In addition to considering a narrative approach, you also looked to print media, especially political cartoons, to analyze the anatomy of the vaccine wars. Is there one particular image that you came across that captures the essence of this contentious topic?

There's a cartoon is of a blindfolded man labeled "anti-vaccinationist" walking off a cliff labeled "misinformation" into a big lake of smallpox. My favorite part about it is that it's not a current cartoon but from 1930. So it's this reminder that this isn't new; it's maybe new in the pubic consciousness and becoming a big thing in the media. As long as there have been vaccines, there have been people who have fought against compulsory vaccination. It's always been really tough to convince people that they need to do something for society and that they aren't making a big mistake. It's been played out over and over again every single decade since the 1850's.

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Anti-vaccination cartoon, from cartoon booklet, "Health in Pictures," 1930

So, it's stories, both in narrative or visual form, that resonate with people more than numbers and scientific studies. Can you elaborate on this in the context of the now-discredited 1998 Wakefield study that first claimed a link between the MMR vaccine and autism? Why has it had such a lasting impact?

The Wakefield study is really important because it shows how scientists and the lay population look at information differently. The original Wakefield study was a case series of twelve patients and was published in The Lancet. The scientific community then did large studies and meta-analyses looking at thousands of kids and completely discredited the original Wakefield paper. As far as the scientific community is concerned, that was great. That's how science works - you have a hypothesis, you run a test, and come up with a conclusion. Someone else can run the test differently and see how thing stack up. That's why the issue is settled in the scientific community. With the population at large, that's not the case. In 2009, 25 percent of people in this country still believed that vaccines cause autism. Over a decade after this study has been completely debunked and it was proven that the researcher was engaging in deliberate fraud, the public hasn't gotten that message. All these studies that all these scientists are running, what do they mean if no one really understands them or accepts them? That's why you have to think about the way scientists convey information. The anti-vaccination people do a really great job at getting their information out through social media, the Internet, by having spokespeople who can get through to someone who doesn't know what a p-value is but knows what autism looks like.

You're planning to train in pediatrics so you'll be navigating this first-hand - conveying scientific information in a way that resonates with parents and children. What do you think your approach will be, and how has this project informed it?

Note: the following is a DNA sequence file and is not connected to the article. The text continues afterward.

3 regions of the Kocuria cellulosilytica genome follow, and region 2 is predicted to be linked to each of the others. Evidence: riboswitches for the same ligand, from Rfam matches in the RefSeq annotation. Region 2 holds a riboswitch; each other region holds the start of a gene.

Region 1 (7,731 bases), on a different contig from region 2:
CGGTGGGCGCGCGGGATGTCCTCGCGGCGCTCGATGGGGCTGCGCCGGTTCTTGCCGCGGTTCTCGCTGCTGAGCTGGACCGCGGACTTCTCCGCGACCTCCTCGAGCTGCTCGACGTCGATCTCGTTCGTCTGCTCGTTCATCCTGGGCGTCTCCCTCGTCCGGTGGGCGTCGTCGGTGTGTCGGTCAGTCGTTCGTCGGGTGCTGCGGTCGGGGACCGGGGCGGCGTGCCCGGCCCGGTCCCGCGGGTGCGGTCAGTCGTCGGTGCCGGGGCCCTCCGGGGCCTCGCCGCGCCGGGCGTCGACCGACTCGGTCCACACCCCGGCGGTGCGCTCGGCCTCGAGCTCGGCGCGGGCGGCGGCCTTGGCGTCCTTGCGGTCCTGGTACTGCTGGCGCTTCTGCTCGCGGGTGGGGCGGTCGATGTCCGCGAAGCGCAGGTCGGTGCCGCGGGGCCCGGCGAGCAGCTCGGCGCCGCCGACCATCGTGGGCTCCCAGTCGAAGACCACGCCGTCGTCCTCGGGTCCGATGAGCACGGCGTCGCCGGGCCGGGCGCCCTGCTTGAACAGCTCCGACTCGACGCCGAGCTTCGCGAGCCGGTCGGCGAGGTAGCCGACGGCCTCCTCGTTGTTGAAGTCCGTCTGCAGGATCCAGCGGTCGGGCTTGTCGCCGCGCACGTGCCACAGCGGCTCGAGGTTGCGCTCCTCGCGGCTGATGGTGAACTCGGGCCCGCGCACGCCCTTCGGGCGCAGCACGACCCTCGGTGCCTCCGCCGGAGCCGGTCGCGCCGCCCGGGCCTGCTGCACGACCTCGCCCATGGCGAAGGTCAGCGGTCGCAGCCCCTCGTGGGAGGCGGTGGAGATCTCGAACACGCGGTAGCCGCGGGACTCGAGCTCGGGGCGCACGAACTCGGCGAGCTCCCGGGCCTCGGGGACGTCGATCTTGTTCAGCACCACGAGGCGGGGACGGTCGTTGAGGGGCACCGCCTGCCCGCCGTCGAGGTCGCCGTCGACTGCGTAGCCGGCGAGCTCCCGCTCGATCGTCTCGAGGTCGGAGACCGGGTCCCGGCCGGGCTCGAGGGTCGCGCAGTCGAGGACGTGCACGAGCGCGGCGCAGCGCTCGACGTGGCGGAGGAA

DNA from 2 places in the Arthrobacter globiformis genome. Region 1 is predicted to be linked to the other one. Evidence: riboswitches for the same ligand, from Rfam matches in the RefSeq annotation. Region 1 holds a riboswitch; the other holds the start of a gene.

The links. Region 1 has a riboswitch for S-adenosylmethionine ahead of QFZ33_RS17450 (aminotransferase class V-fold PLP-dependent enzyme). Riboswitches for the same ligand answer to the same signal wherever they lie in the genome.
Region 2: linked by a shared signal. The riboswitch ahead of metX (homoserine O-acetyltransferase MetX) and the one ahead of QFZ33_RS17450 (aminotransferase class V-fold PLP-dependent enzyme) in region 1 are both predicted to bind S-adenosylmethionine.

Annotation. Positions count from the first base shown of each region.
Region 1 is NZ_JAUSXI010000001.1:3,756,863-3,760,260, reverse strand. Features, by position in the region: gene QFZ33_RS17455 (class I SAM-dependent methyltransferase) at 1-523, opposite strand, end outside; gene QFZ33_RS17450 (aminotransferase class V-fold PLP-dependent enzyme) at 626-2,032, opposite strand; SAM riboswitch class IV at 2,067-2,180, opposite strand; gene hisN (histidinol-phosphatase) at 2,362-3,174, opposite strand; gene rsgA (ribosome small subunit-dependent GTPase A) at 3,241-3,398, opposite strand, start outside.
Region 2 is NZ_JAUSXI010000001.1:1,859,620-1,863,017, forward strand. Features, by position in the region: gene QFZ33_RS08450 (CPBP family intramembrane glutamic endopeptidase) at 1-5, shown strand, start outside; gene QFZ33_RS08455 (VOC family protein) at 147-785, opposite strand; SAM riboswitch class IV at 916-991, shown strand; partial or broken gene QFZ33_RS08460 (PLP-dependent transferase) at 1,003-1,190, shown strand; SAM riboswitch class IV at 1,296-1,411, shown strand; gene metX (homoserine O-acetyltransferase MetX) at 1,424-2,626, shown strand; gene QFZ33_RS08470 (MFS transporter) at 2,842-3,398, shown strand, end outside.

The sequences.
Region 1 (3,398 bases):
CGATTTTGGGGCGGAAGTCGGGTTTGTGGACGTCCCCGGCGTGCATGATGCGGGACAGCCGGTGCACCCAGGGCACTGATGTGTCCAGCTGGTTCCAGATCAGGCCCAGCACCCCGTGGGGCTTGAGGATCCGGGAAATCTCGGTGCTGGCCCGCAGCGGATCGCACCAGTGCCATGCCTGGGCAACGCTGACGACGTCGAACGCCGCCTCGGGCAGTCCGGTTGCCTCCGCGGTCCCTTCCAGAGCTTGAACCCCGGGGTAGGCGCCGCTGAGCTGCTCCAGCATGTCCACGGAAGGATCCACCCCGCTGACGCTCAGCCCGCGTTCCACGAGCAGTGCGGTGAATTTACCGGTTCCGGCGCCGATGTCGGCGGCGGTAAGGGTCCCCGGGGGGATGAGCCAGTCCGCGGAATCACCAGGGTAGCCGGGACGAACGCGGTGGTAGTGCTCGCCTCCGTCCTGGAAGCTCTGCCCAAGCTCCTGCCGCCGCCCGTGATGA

From a personal standpoint, my goal is going to be to get 100 percent vaccination rates. Part of that is going to be reading parents and seeing what appeals to them. For some, statistics will be great and they will want to see the studies. For some it will be telling them, "Hey, I've personally vaccinated all these kids and have seen them develop and do great." It's explaining how autism works and that there is no link to vaccination at all. There is no proven blanket strategy, so I think that individualizing it will be very useful to me.

What do you think is the path forward with vaccinations in our country? Are we going to see changes at the national level?

I think it is unlikely to see the federal government taking on this matter. This has really been a states' rights issue over the years. Unfortunately, it takes outbreaks like the one at Disneyland to spark change. Maybe it will be more outbreaks. Maybe that will wake people up. Maybe the California one will be enough and all the states that are starting taking up this issue will push through. But it's still really difficult in this country where you have such a vocal opposition. It's hard to be more than cautiously optimistic. I've seen things improve just over the last year - but still there are only three states with policies to limit vaccination exemptions. There are still 47 to go and I think that will take some time.

Types of Vaccine Exemptions
Exemptions differ on a state-by-state basis, but it boils down to three different kinds.

  • First, every single state allows for medical exemptions, and there are a lot of reasons why a child might need a medical exemption. For example, if you are receiving chemotherapy and your immune system is weaker, you don't want to get a live virus vaccine.
  • The second kind - and about 47 states have this - are religious exemptions. Again, it varies from state to state as to how much evidence you have to provide that you have a religious belief that is counter to receiving vaccinations.
  • The third kind - and I think seventeen states have these - are philosophical/personal belief or conscientious objector exemptions, and these run the gamut of pretty much anything. These are usually designed by the legislature as a catchall to let parents have a way to opt-out.